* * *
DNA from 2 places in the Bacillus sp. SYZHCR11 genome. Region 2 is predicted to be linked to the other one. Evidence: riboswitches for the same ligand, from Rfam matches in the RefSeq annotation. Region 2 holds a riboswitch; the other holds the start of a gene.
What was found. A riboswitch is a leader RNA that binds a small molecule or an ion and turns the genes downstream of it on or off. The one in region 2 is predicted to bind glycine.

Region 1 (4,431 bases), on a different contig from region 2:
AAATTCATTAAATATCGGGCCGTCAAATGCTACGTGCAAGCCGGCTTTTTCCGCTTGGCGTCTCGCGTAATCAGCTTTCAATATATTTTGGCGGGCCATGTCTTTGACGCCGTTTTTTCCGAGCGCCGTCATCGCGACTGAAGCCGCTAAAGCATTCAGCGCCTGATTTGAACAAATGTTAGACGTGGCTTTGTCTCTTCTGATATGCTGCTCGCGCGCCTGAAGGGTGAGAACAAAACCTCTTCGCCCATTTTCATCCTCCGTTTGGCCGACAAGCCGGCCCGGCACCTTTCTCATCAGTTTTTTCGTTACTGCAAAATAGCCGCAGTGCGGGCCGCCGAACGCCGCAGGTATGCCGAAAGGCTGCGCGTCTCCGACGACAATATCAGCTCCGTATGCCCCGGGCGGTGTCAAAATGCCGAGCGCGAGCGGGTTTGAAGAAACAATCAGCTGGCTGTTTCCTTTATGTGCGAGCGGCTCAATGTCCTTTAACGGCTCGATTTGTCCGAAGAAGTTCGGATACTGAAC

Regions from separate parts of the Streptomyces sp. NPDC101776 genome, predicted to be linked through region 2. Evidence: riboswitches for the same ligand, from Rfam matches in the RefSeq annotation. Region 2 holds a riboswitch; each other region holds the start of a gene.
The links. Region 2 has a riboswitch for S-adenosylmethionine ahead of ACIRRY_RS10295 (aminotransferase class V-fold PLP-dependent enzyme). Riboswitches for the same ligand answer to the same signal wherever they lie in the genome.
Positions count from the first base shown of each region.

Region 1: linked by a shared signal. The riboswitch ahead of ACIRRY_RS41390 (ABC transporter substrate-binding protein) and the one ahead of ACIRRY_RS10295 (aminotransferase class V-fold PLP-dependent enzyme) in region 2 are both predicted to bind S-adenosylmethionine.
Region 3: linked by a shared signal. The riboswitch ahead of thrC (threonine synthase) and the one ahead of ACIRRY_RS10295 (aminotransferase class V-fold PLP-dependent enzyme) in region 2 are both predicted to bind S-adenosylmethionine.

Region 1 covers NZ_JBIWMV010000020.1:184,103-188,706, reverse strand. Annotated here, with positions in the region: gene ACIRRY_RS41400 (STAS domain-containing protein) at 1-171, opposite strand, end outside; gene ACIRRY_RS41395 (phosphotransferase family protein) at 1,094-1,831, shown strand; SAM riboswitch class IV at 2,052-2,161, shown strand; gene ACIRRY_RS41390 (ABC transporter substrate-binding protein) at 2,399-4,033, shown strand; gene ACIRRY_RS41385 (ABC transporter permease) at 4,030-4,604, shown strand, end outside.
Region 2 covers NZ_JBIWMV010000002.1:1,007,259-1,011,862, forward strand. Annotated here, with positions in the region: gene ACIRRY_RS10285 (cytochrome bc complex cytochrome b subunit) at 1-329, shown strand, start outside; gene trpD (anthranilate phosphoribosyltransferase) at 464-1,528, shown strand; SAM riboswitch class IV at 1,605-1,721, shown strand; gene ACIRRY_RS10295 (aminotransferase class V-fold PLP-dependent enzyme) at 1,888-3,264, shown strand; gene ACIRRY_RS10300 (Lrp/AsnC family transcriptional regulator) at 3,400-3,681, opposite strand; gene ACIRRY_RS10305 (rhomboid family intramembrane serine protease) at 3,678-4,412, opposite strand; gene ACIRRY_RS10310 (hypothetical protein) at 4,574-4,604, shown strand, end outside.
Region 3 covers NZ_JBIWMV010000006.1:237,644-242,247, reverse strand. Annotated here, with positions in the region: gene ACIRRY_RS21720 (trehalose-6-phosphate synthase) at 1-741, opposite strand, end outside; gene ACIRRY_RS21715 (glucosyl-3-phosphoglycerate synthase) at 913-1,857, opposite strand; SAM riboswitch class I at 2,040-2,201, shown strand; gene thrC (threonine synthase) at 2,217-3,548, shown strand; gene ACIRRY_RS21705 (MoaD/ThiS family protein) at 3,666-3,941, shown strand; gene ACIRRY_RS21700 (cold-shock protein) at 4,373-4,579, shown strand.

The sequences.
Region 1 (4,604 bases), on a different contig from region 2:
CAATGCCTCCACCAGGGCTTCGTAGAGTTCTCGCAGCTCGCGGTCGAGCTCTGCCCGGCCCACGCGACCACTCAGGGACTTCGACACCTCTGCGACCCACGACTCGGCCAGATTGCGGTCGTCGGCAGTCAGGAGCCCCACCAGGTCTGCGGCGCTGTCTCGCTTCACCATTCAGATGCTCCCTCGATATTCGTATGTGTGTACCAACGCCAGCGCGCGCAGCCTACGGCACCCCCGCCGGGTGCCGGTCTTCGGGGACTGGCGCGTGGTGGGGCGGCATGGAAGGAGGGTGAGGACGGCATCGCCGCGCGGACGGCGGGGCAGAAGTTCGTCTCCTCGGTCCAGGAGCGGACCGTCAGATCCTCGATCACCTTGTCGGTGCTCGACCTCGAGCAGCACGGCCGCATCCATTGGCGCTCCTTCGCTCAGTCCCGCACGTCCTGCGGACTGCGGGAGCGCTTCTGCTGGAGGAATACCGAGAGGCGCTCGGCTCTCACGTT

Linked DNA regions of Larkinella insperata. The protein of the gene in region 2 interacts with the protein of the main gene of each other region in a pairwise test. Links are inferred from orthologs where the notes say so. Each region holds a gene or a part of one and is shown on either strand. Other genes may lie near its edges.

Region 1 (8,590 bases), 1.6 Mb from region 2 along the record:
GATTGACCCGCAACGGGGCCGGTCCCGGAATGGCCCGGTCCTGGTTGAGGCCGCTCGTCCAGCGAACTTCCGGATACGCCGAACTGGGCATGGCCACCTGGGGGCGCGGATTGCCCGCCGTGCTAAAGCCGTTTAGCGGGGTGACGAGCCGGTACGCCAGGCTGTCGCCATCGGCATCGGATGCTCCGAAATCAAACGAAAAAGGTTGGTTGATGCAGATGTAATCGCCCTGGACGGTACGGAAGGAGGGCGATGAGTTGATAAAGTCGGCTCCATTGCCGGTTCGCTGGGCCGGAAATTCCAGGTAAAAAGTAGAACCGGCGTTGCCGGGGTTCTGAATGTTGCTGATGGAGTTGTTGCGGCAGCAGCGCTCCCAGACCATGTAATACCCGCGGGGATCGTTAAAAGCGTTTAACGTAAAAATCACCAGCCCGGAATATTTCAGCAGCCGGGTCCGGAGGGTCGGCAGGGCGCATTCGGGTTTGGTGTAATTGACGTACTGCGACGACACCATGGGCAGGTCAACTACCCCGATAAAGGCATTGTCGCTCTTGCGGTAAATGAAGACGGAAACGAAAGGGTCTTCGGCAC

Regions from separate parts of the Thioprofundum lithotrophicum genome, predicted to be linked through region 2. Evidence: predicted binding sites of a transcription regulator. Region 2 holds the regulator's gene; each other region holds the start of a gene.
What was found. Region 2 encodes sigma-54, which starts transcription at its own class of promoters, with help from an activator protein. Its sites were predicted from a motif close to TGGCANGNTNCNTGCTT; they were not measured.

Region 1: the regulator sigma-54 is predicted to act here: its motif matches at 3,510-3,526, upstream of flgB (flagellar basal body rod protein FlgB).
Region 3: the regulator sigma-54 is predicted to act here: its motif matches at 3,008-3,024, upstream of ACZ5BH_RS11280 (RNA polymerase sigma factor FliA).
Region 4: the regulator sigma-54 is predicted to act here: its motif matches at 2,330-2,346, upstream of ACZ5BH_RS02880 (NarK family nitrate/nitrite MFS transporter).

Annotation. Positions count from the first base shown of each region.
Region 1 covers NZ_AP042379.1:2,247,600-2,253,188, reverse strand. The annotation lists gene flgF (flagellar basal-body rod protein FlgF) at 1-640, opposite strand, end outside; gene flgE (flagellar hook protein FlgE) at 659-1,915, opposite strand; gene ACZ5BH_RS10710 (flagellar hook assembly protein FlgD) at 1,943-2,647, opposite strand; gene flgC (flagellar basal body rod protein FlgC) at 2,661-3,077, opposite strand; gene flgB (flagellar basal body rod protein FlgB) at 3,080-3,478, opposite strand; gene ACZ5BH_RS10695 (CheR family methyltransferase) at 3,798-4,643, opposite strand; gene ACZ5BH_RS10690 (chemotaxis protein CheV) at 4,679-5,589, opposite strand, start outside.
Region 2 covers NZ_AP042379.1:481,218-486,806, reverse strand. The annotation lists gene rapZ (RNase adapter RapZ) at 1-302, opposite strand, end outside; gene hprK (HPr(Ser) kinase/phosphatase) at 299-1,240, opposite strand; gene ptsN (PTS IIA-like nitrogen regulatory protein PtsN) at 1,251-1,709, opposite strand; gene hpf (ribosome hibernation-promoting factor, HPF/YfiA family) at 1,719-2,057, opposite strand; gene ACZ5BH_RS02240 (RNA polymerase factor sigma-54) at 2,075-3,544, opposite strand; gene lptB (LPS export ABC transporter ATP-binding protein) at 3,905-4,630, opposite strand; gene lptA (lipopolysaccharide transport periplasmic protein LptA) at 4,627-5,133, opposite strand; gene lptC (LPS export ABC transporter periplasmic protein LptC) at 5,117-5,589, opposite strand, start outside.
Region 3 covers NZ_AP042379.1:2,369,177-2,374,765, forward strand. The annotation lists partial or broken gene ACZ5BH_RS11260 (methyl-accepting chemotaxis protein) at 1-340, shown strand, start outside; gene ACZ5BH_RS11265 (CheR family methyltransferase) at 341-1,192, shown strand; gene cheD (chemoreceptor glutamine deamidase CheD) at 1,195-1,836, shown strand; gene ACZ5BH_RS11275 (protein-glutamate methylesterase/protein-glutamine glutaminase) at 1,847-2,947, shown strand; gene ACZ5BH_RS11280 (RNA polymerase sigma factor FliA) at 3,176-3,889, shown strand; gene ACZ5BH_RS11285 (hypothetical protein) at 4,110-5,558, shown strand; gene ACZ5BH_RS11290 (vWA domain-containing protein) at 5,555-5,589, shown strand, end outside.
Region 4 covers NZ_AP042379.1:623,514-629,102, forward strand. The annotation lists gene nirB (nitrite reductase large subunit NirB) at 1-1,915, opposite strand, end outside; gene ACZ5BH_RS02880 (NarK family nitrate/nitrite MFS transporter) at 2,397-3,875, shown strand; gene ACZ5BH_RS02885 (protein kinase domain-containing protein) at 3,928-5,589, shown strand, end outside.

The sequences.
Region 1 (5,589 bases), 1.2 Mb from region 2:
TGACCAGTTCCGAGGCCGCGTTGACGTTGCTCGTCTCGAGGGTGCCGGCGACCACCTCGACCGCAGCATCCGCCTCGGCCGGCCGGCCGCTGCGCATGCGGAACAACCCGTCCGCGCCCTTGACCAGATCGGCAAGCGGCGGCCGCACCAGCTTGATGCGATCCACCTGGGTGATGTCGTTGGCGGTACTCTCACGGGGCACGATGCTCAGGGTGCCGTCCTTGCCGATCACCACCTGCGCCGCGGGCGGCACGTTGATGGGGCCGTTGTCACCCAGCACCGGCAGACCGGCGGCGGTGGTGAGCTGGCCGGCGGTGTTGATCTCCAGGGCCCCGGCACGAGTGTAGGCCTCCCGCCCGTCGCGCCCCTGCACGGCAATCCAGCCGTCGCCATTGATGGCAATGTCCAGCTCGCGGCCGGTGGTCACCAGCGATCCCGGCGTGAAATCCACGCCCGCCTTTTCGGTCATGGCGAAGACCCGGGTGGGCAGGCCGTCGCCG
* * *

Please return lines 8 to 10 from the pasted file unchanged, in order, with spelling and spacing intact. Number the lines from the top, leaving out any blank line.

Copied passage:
Region 1: linked by a shared signal. The riboswitch ahead of ACIRRY_RS41390 (ABC transporter substrate-binding protein) and the one ahead of ACIRRY_RS10295 (aminotransferase class V-fold PLP-dependent enzyme) in region 2 are both predicted to bind S-adenosylmethionine.
Region 3: linked by a shared signal. The riboswitch ahead of thrC (threonine synthase) and the one ahead of ACIRRY_RS10295 (aminotransferase class V-fold PLP-dependent enzyme) in region 2 are both predicted to bind S-adenosylmethionine.

Region 1 covers NZ_JBIWMV010000020.1:184,103-188,706, reverse strand. Annotated here, with positions in the region: gene ACIRRY_RS41400 (STAS domain-containing protein) at 1-171, opposite strand, end outside; gene ACIRRY_RS41395 (phosphotransferase family protein) at 1,094-1,831, shown strand; SAM riboswitch class IV at 2,052-2,161, shown strand; gene ACIRRY_RS41390 (ABC transporter substrate-binding protein) at 2,399-4,033, shown strand; gene ACIRRY_RS41385 (ABC transporter permease) at 4,030-4,604, shown strand, end outside.